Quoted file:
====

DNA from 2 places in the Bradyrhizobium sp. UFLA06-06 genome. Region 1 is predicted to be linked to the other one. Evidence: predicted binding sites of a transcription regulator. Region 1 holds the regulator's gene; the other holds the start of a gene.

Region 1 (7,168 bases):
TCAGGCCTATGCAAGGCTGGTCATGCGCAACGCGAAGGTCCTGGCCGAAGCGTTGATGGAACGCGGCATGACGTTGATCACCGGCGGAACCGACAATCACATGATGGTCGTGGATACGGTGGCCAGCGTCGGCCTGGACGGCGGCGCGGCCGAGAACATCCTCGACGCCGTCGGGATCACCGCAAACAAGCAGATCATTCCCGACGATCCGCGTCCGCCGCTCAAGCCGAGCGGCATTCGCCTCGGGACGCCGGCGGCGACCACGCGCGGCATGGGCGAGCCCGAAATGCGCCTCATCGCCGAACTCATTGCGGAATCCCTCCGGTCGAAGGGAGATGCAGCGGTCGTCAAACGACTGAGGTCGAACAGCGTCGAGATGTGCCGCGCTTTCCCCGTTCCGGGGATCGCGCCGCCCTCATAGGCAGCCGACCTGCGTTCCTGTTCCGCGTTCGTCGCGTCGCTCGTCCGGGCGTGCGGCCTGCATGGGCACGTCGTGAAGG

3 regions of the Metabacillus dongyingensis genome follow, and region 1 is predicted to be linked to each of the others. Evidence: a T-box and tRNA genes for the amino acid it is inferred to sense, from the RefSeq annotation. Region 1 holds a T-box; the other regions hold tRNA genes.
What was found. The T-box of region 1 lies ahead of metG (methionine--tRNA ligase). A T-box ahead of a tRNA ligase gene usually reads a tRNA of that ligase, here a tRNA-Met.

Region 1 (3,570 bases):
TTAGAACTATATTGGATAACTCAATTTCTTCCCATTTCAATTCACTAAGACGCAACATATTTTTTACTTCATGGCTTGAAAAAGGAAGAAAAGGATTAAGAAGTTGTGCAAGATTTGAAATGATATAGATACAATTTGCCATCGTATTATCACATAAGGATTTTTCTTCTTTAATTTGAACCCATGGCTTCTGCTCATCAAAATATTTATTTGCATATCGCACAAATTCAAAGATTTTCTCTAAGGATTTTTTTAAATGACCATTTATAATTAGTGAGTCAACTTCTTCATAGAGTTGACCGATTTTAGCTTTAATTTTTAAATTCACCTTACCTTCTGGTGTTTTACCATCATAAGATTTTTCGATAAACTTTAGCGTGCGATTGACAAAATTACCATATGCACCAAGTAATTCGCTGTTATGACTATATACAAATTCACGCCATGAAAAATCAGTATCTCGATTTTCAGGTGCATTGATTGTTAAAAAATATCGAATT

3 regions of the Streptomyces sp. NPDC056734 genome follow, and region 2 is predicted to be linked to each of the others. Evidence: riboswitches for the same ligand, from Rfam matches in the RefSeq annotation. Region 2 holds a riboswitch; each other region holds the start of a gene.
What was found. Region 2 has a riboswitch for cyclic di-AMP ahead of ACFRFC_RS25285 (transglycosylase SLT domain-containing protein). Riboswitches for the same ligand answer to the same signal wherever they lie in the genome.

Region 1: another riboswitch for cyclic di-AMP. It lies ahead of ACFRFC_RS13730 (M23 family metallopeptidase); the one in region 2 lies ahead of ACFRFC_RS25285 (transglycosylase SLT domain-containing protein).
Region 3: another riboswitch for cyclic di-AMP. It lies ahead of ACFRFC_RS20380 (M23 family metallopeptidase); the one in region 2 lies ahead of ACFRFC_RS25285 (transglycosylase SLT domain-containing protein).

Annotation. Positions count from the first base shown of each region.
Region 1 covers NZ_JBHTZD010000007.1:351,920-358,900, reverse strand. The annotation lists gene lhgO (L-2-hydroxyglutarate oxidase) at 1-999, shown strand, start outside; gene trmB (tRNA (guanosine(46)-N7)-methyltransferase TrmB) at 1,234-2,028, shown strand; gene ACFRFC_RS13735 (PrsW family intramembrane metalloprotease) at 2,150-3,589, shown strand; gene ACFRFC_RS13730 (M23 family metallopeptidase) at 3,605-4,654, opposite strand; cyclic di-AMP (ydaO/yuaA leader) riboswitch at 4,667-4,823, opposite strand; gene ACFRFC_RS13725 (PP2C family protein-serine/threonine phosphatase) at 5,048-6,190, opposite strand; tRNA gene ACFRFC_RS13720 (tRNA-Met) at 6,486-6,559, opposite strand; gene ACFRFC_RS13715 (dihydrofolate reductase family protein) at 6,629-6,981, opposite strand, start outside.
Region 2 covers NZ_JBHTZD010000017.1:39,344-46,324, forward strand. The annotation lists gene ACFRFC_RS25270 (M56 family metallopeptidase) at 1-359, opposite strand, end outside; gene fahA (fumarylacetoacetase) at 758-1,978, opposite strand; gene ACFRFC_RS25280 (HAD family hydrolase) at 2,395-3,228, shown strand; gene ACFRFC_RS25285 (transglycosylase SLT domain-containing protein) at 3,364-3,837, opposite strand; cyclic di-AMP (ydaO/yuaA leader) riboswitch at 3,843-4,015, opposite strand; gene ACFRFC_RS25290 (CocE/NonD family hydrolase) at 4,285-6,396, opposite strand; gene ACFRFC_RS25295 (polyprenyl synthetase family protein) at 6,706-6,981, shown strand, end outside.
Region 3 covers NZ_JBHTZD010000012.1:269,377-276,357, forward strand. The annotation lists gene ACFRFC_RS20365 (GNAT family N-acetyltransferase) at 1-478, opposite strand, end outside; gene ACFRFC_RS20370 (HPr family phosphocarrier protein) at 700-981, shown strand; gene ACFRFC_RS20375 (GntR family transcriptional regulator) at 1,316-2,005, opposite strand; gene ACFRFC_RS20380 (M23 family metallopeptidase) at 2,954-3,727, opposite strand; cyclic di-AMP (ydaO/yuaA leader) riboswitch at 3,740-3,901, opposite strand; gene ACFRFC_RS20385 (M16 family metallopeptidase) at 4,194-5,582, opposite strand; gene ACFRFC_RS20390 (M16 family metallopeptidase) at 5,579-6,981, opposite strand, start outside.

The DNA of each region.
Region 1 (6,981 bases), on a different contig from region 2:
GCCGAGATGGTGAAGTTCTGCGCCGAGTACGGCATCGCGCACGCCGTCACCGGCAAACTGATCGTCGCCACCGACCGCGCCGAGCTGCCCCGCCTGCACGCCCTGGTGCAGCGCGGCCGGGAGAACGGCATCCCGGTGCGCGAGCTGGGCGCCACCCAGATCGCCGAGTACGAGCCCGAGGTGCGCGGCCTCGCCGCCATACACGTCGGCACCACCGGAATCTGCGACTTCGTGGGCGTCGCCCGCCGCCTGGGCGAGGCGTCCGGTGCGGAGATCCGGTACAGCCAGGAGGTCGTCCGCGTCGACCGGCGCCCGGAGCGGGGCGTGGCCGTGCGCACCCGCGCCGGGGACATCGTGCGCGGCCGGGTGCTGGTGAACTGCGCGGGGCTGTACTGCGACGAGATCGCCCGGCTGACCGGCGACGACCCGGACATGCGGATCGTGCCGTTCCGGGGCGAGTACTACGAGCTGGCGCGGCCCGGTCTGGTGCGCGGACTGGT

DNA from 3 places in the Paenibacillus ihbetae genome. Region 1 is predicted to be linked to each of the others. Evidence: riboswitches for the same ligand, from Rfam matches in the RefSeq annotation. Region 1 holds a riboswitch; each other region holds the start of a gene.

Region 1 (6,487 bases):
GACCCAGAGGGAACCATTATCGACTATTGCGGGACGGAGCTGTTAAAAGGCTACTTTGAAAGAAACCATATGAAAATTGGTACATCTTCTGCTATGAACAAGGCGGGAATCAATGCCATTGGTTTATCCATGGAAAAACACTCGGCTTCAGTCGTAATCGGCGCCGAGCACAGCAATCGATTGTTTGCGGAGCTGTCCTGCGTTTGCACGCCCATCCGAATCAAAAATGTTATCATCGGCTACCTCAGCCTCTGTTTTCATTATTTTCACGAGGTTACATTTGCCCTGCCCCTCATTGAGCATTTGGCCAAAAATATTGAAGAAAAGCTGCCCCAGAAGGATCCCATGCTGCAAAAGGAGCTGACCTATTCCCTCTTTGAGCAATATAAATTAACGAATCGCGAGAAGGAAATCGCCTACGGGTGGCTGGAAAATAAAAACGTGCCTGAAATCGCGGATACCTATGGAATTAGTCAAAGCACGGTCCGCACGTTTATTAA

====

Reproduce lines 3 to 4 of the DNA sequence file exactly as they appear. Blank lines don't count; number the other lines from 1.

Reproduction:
TCAGGCCTATGCAAGGCTGGTCATGCGCAACGCGAAGGTCCTGGCCGAAGCGTTGATGGAACGCGGCATGACGTTGATCACCGGCGGAACCGACAATCACATGATGGTCGTGGATACGGTGGCCAGCGTCGGCCTGGACGGCGGCGCGGCCGAGAACATCCTCGACGCCGTCGGGATCACCGCAAACAAGCAGATCATTCCCGACGATCCGCGTCCGCCGCTCAAGCCGAGCGGCATTCGCCTCGGGACGCCGGCGGCGACCACGCGCGGCATGGGCGAGCCCGAAATGCGCCTCATCGCCGAACTCATTGCGGAATCCCTCCGGTCGAAGGGAGATGCAGCGGTCGTCAAACGACTGAGGTCGAACAGCGTCGAGATGTGCCGCGCTTTCCCCGTTCCGGGGATCGCGCCGCCCTCATAGGCAGCCGACCTGCGTTCCTGTTCCGCGTTCGTCGCGTCGCTCGTCCGGGCGTGCGGCCTGCATGGGCACGTCGTGAAGG

3 regions of the Metabacillus dongyingensis genome follow, and region 1 is predicted to be linked to each of the others. Evidence: a T-box and tRNA genes for the amino acid it is inferred to sense, from the RefSeq annotation. Region 1 holds a T-box; the other regions hold tRNA genes.